Household contents insurance

This advice applies to England. See advice for See advice for Northern Ireland, See advice for Scotland, See advice for Wales

It is a good idea to take out home contents insurance to cover your possessions against fire, theft and other risks, such as accidental damage. If something happens to destroy or damage your possessions, it can cost a lot of money to replace these items.

This page tells you what you can expect home contents insurance to cover, how to choose a policy and what problems you might have with making an insurance claim.

Top tips

If you download music and films onto your computer, mobile phone, iPod or mp3 player, many home contents policies offer download insurance as an add-on.

This insurance protects you against the cost of replacing your downloads if they're damaged, lost or stolen.

However, you won't be covered if the loss is caused by a computer virus or hardware failure so make sure you've got up-to-date anti-virus protection.

What is home contents insurance

Home contents insurance covers you against loss, theft  or damage to your personal and home possessions. It can also cover you if you take items out of the home, on holiday, for example.

The insurance covers your own possessions and those of close family members living with you. It may not cover the possessions of anyone staying with you temporarily.

You don't have to take out home contents insurance. However, it's a good idea to do so because if any of your contents are lost, stolen or damaged you will have to pay to replace them.

What should your policy cover

Your policy should cover damage caused by fire, flooding, storms and theft. You may have to pay extra to cover accidental loss or damage to your possessions. This may be worth considering is you have children or pets. However, check what's included.

You will also have to pay extra to cover possessions that you take out of the home, for example, cameras or jewellery, or to cover a particularly valuable item. Your policy may not cover the contents of a freezer or a mobile phone and there may be an upper limit for a single item.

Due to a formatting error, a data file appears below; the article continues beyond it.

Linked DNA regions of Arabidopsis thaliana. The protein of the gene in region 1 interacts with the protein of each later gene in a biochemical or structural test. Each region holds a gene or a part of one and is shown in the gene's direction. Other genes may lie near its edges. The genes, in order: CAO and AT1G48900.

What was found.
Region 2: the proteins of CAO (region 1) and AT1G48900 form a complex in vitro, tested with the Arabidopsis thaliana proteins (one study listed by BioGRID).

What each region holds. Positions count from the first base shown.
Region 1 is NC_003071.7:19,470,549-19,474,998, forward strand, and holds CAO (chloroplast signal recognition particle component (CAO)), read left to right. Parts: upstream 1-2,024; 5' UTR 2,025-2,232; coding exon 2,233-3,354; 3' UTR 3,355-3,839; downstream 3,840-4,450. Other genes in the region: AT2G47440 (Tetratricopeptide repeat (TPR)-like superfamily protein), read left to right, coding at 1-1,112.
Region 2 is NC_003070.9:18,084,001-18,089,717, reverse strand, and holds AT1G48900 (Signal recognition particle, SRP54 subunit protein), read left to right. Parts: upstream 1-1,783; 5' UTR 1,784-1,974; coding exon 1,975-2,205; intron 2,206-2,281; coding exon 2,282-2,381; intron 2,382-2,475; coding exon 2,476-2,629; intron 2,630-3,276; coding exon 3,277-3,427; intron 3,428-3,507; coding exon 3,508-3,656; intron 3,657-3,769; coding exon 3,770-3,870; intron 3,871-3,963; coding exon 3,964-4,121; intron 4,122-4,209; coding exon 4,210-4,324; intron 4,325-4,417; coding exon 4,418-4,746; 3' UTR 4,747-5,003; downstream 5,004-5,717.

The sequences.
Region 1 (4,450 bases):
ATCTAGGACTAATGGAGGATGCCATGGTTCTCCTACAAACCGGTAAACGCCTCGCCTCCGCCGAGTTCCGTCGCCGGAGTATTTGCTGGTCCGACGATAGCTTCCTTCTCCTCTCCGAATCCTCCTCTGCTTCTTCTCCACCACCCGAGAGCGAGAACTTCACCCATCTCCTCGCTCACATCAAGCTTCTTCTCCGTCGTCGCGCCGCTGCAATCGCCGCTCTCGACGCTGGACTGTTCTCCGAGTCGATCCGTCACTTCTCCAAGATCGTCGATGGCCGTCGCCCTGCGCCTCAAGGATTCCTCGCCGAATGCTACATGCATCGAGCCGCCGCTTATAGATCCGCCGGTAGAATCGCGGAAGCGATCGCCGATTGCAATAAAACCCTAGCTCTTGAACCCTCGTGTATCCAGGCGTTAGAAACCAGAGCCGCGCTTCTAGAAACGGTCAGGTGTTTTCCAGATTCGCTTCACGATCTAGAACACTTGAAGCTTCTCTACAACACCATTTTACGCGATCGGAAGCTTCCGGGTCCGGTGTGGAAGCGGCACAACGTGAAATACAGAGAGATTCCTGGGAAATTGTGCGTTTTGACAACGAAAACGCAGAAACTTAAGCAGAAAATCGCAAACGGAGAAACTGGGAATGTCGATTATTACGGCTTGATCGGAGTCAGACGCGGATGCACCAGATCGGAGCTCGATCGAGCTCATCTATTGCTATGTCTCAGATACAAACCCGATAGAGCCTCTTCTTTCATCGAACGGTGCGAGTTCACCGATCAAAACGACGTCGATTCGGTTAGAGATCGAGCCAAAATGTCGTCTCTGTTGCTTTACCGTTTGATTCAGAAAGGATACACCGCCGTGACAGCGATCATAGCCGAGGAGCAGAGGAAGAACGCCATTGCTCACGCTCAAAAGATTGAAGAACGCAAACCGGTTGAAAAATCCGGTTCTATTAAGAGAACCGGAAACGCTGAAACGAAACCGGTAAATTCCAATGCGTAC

Most policies carry an excess. This means that you won't be covered for the first few pounds of a claim. A typical excess may be between £50 and £100.

Most policies offer new for old cover. This means you get the full replacement cost of items that are lost, stolen or damaged. However, some policies will only offer you the amount that your items are currently worth if you need to make a claim. Make sure you know what your policy is offering to replace before you take it out.

Home contents insurance can also pay a lump sum if you die from a fire, theft or accident at home. It can also cover you if someone is injured or dies when visiting you.

Home contents insurance if you're renting

If you're renting, check to see whether you are responsible for insuring any contents belonging to your landlord because you may be liable for replacing any items that are lost or damaged. If you rent an item, for example, a television, check whether you need to insure this.

Taking out a home contents policy

Before you take out a policy you need to work out how much cover you need, based on the cost of replacing all your possessions. Many people under-insure themselves, so make sure you include everything, including carpets or flooring and the contents of your garage or shed. You may want to get several quotes before choosing a policy.

Sum-insured and bedroom rated policies

Home contents insurance policies are usually worked either on the number of rooms in your house. These are known as bedroom rated polices. Alternatively, they may be based on the total value of the contents and possessions you own. These are called sum-insured policies.

Premiums can be higher if you take out a policy worked out on the number of rooms but they may offer more cover.

You will need to compare:

  • what each policy covers and what the exclusions are

  • the premium you have to pay

  • the amount of any excess that you will have to pay yourself

  • the no claims bonus which increases yearly if you don't make a claim

  • any additional conditions, for example, about leaving your home unoccupied for a long period.

You must give your insurer as much information as you can about anything that might affect their decision to insure you, or how much to charge you. You must also tell them about any changes in your circumstances.

Problems with home contents insurance claims

  • If you are underinsured your insurer may only pay a proportion of your claim

  • There may be a limit on what you can claim for a single item and you may have to  pay an excess

  • If you didn't take out a new for old policy, you will not be covered for fair wear and tear to an item

  • Your policy may say that your insurer can provide a replacement item rather than the money to replace it  

  • If one item in a set is damaged, for example, one chair in a set, you may not be able to find a matching replacement. If this happens your insurer should pay for the damaged item and an amount towards replacing the undamaged items.

Next steps

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Page last reviewed on 20 February 2020